7. Heating and Plumbing
7.1 Adequacy of Heating Equipment
“Adequate heat” means that the heating system is capable of
delivering enough heat to assure a healthy environment in the unit
(appropriate to the climate). The HA is responsible for defining what
constitutes a healthy living environment in the area of the country in
which it operates. Local codes (city or state codes) should be
instructive in arriving at a r easonable local definition. For example,
for heat adequacy, local codes often require that the unit’s heating
facility be capable of maintaining a given temperature level during a
designated time period. Portable electric room heaters or kitchen
stoves or r anges w ith a bu ilt-in h eat un it a re not ac ceptable a s a
primary s ource of heat for units located in ar eas w here c limate
conditions require regular heating.
“Directly or indirectly to all rooms used for living” means:
“Directly” means that each r oom used f or living has a heat
source (e.g., working radiator; working hot air register;
‘’indirectly’’ means that, if there i s no heat source present in
the room, heat can enter the room easily from a heated
adjacent r oom ( e.g a dining r oom may not hav e a r adiator,
but would receive heat from the heated living room through a
large open archway).
If the heating system in the unit works, but there is some question
whether a room w ithout a heat source w ould receive adequate
indirect heat, check “Inconclusive” and verify adequacy from tenant
or owner (e.g., unheated bedroom at the end of a long hallway).
How to determine the capability of the heating system: If the unit is
occupied, usually the quickest way to determine the capability of
the heating system over time is to question the tenant. If the unit is
not oc cupied, or the tenant has not lived in the unit during t he
months when heat would be needed, check “Inclusive.” It will be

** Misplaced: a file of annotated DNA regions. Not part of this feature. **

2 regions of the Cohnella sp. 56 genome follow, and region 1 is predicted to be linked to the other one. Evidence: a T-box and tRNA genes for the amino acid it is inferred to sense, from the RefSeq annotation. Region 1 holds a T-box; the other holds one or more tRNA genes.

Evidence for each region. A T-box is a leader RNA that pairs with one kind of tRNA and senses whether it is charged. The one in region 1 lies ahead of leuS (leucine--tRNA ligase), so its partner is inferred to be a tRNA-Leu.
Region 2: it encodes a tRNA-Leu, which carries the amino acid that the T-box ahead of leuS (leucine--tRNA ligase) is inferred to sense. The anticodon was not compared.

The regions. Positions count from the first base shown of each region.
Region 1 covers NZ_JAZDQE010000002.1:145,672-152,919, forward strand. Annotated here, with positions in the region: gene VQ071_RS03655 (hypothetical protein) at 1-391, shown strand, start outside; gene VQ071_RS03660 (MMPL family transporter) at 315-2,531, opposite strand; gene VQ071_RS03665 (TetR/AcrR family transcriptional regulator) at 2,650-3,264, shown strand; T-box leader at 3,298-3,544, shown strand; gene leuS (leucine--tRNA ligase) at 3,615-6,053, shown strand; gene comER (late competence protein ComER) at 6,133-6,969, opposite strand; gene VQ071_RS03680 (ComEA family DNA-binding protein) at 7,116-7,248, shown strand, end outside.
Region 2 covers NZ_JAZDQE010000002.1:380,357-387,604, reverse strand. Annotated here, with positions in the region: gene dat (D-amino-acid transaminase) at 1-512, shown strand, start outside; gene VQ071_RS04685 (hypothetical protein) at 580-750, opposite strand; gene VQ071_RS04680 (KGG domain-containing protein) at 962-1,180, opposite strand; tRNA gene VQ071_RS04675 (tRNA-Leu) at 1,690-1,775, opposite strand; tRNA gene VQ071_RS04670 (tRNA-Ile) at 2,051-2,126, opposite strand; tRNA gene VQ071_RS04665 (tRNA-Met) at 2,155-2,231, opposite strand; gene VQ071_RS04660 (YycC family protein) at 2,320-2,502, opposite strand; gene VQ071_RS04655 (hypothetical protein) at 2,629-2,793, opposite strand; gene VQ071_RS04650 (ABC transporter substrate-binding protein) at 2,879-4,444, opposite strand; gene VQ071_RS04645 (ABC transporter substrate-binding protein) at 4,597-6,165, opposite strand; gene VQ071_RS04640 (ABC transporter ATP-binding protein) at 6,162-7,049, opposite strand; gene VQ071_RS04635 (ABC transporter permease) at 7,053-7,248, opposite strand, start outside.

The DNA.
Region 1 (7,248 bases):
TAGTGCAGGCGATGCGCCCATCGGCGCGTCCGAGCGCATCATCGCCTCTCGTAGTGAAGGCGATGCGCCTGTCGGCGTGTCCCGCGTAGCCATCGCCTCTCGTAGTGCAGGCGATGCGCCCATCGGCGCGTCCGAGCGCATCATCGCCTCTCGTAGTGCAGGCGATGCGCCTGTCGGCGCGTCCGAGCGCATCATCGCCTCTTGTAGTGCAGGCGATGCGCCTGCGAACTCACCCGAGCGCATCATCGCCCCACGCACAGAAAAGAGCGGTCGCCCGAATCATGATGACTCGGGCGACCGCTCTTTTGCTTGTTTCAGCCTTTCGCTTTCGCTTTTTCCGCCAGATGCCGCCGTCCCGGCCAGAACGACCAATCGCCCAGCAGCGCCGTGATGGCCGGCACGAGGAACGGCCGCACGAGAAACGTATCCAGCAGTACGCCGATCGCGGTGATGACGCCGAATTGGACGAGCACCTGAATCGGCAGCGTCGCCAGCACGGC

necessary to question the owner on this point af ter the inspection
has been completed and, if possible, to question other tenants (if it
is a muIti-unit structure) about the adequacy of he at pr ovided.
Under some circumstances, t he ade quacy of he at c an be det er-
mined by a simple comparison of the size of the heating system to
the area to be heated. For example, a small permanently installed
space h eater in a living r oom i s pr obably i nadequate f or heat ing
anything larger than a relatively small apartment.
7.2 Safety of Heating Equipment
Examples of “unvented fuel burning space heaters” are: portable
kerosene units; unvented open flame portable units.
‘’Other unsafe conditions’’ include: breakage or damage to heating
system such that t here is a potential for fire or ot her threats t o
safety; improper connection of flues al lowing ex haust ga ses t o
enter the living area; improper installation of equipment ( e.g.,
proximity of f uel t ank t o h eat s ource, absence of safety d evices);
indications of improper use of equipment ( e.g., ev idence of heavy
build-up of soot, creosote, or other substance in the chimney);
disintegrating equipment; combustible materials ne ar h eat s ource
or flue. See Inspection Manual for a more detailed discussion of the
inspection of safety aspects of the heating systems.
If y ou are unable t o gain a ccess t o t he primary heating system in
the unit check ‘ ’Inconclusive." Contact the owner or manager f or
verification of safety of the s ystem. If t he s ystem has passed a
recent local inspection, check ‘ ’Pass.” This apppies especially t o
units in w hich he at i s pr ovided by a large s cale, c omplex central
heating system that s erves multiple u nits ( e.g., a boiler in the
basement of a large apa rtment bu ilding). I n most cases, a large
scale he ating system for a multi-unit bui lding w ill be s ubject t o
periodic safety inspections by a local public agency. Check with the
owner or manager to determine the date and outcome of the last